Schools are already starting to prepare for Education Secretary Justine Greening’s planned cuts to education that has already seen staff members not being replaced and school days shortened in a bid to curb spending without harming the quality of education.
Books and Equipment
As schools come under increasing pressure to reduce costs, they are looking at options that ask students to purchase their own text books (which poses its own issues when parents cannot afford to do so). Some teachers will be unable to buy basic equipment like pencils and glue. Broken IT will not be fixed or replaced. Nick Champion, Parent Governor at Hilton Primary School in Derbyshire says “staff are buying equipment for the classrooms with their own money”.
Loss of school subjects
Around 75% of school leaders are looking to streamline their subject offering in a bid to cut costs and reduce the number of staff required. This will be particularly prevalent amongst Sixth Form subjects. Languages, Music, Arts and Drama were among subjects being removed at A-level. One head said his school may have to axe its sixth form provision entirely for next year.
Teachers account for the vast proportion of a school’s budget and so naturally teachers are unlikely to be protected from cuts. We are already seeing that when teachers leave, they are not being replaced. There is talk that there will be redundancies and teaching assistants are being axed too. However, with a growing number of pupils and less teachers, we will soon see class sizes spiral adding to the ever-increasing overtime worked by teachers. It is likely that the teacher retention issue will worsen.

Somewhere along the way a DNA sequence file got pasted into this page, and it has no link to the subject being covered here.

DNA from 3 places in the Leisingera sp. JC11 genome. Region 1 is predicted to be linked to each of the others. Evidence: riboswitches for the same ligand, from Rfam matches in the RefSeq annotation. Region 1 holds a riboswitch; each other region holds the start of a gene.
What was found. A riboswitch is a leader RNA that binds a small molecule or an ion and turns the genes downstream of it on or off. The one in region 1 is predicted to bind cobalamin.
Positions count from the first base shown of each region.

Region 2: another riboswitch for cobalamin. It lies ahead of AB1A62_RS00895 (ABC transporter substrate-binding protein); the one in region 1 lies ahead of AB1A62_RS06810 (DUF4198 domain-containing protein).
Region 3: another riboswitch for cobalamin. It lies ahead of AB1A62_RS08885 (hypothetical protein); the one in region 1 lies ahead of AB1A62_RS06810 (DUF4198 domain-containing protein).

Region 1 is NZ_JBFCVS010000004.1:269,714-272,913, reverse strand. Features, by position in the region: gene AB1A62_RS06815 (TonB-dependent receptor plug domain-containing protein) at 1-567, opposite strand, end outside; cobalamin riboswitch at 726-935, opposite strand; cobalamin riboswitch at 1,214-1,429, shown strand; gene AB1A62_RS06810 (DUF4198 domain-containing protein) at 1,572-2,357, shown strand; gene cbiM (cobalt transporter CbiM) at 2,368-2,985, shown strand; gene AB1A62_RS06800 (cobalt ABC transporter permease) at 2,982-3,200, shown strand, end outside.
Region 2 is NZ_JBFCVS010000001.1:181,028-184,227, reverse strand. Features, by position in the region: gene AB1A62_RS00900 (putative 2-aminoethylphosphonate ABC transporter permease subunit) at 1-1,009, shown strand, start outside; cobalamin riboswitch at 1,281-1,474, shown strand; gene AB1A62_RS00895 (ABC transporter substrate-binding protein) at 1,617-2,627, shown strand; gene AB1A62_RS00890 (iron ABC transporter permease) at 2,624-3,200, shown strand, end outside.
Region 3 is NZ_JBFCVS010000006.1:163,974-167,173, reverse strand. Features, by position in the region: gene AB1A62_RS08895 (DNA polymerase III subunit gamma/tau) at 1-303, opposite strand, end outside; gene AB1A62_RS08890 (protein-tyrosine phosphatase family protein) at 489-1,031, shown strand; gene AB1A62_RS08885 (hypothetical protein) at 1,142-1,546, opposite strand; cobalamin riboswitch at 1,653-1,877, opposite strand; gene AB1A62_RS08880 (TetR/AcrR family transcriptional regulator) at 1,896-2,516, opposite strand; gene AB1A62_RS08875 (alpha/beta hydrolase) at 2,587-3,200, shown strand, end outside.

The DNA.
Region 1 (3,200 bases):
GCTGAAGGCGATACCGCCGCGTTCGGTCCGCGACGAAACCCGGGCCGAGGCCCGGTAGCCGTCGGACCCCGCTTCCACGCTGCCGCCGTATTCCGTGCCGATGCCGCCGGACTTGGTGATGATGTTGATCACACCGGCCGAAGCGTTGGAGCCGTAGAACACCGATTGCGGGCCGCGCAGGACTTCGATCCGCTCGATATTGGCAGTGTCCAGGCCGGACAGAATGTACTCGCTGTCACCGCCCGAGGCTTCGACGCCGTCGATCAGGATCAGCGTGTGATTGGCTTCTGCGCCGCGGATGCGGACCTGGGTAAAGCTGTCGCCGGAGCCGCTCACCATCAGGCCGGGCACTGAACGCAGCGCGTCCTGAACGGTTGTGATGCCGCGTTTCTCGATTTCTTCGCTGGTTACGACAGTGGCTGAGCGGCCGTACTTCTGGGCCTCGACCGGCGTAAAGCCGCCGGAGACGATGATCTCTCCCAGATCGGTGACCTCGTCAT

Schools are going to have to get their business hats on and find their entrepreneurial spirit. Schools that will ride the wave best will find new ways of generating income in order to avoid making cuts that harm the quality of education. Governors are already considering selling school land, letting facilities and fundraising through events and finding sponsorship from local businesses. Generating an income will be essential to avoid making harmful cuts.
Many respondents feared for students who have additional learning needs as the funding pressures would mean less support. One respondent wrote that, as learning assistants are made redundant, “the job of supporting students who require specialist one-to-one support in an overpopulated classroom has had its onus clearly and squarely put on the classroom teacher. They are told they need to ensure they are providing individualised support for sometimes up to five students with varying needs.”
Whilst the government has said its plan includes protections until 2019-20 to ensure that no schools will lose more than 6% of their budgets in real terms, schools must find ways to streamline. The cuts are forcing school leaders to think in a different way about spending, the integration of apprentices to make up for the levies, how to monetise existing facilities and resources. Let’s hope that the red flags the consultation has thrown up, encourage some change in what the government ultimately decide.